Scientists sequence domestic cat genome

November 14th, 2007 - 8:14 am ICT by admin  
Cinnamon is one of several mammals that are currently being analyzed using “light” (two-fold) genome sequence coverage. Its well-documented lineage can be traced back several generations to Sweden, say the researchers.

In order to make sense of Cinnamon’s raw sequence data, a multi-centre collaboration of scientists leveraged information from previously sequenced mammalian genomes as well as previous gene-mapping studies in the cat.

The researchers found that Cinnamon’s sequences spanned about 65 per cent of the euchromatic (gene-containing) regions of the feline genome.

The similarity between the cat genome and six recently completed mammalian genomes-human, chimpanzee, mouse, rat, dog, and cow-enabled the scientists to identify 20,285 putative genes in the cat genome.

The comparison also revealed hundreds of chromosomal rearrangements that have occurred among the different lineages of mammals, as they diverged from a diminutive ancestor that roamed the earth among the dinosaurs some 100 million years ago.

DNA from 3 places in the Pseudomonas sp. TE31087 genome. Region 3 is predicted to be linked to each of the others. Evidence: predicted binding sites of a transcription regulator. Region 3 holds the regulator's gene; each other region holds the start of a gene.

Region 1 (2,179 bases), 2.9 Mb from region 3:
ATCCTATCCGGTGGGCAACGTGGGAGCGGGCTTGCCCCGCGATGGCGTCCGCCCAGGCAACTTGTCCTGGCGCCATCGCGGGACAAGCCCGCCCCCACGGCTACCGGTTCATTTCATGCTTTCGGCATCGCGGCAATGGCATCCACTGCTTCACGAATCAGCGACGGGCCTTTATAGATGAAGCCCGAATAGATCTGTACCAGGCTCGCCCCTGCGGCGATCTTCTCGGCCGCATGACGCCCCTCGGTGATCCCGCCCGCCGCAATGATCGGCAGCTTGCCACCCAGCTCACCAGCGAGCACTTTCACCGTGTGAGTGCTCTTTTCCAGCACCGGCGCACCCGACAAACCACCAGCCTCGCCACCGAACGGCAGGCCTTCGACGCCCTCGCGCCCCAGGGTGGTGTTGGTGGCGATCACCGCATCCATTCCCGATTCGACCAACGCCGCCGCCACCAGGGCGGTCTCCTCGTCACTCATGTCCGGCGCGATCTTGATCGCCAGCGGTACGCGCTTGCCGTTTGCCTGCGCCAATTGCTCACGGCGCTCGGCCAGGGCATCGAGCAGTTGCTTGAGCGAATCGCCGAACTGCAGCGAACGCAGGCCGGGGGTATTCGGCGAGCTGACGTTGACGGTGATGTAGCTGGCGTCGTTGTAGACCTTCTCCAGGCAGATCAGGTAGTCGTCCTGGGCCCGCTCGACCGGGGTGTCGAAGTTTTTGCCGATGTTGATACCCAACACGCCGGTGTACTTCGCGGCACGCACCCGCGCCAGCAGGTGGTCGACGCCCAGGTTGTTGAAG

According to The Humane Society, the genome sequence analysis is certainly expected to lead to health benefits for domestic cats.

Domestic cats possess over 250 naturally occurring hereditary disorders, many of which are similar to genetic pathologies in humans.

The researchers say that the cat genome sequence data has helped them identify several hundred thousand genomic variants, which can be used to determine the genetic basis for common hereditary diseases.

These variants will also be useful for parentage testing, forensic analysis, and studies of evolution, including the reconstruction of domestication processes, fancy breed development, and ecological adaptation among the great roaring cats.

The sequencing data were generated by Agencourt Bioscience Corporation, a Beckman Coulter company. (ANI)

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